According to the leaked report from the Journal de Montréal's proposed "Charter of Quebec Values", public employees, including civil servants, judges, doctors, nurses, teachers, and police would be forbidden from wearing "conspicuous" religious symbols such as the Jewish kippa, the Sikh turban, and the Muslim hijab I've got news for you: if someone's kippa, hijab, or turban threatens your way of life, perhaps it's time to reassess your own values. I can't walk a block in Montreal without bumping into a church, but I remain an atheist, so don't blame your lapsed Catholicism on someone's hijab. That's disingenuous. And just plain simplistic.
After the second protest in the last two weeks following a provincial summit on higher education, everything about Montreal's current spring weather seemed to have year-old Maple Spring undertones to it, including violence, arrests and injuries. The plight of student debt, post graduation underemployment, and rising housing costs are all unarguably quite legitimate burdens faced by my generation. Will free tuition as demanded by the Association pour une solidarité syndicale étudiante (ASSÉ) and its followers solve these zeitgeist conundrums? Unlikely.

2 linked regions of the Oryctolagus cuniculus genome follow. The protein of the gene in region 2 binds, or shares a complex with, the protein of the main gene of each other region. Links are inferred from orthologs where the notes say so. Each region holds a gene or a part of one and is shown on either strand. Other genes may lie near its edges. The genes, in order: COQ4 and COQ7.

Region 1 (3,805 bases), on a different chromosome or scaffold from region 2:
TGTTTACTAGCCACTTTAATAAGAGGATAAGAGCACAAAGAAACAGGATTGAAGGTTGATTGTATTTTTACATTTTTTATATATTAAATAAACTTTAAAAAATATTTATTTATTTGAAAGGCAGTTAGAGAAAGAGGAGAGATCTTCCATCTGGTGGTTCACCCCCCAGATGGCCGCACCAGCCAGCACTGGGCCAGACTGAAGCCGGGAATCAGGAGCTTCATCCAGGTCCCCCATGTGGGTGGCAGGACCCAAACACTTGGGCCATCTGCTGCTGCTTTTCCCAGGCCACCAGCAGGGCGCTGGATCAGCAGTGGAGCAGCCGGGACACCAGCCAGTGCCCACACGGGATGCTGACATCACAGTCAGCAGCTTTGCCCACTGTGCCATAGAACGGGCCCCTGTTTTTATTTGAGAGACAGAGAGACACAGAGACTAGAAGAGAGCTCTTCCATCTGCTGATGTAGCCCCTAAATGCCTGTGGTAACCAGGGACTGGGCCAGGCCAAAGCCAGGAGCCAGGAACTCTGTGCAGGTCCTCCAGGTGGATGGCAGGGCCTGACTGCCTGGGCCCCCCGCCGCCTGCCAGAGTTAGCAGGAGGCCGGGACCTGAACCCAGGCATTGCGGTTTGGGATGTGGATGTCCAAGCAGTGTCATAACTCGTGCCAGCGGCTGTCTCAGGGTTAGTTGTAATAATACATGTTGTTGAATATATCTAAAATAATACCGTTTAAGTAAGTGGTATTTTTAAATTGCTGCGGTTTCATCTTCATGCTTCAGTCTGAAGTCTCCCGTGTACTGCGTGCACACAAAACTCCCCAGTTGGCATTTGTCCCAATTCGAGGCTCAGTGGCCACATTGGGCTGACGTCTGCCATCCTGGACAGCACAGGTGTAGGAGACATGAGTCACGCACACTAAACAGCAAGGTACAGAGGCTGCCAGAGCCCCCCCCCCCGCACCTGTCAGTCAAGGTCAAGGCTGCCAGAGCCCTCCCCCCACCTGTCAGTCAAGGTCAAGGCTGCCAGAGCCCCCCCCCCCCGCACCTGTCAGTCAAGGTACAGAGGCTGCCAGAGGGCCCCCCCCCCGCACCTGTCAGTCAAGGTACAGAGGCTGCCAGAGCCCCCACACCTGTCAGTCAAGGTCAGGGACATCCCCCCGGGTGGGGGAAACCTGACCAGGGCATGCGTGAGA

Over the years, Quebec has earned a reputation as being hostile to business due to persistent anti-business policies. As a consequence, Montreal has declined as a hub for major corporate headquarters. With a lower concentration of large corporate headquarters, the city loses out on many economic benefits. The government of Quebec should take seriously the long term decline of Montreal as a major corporate hub.
Sometimes when you want to know how prudent a political party will be with the taxpayer's dime, it doesn't hurt to consider how prudent they are when it comes to spending their own dime at party headquarters. Compared to their counterparts in other provinces, the B.C. Liberal party spends like there's no tomorrow. And it's spending that increasingly points to something ominous: election campaigns that never end.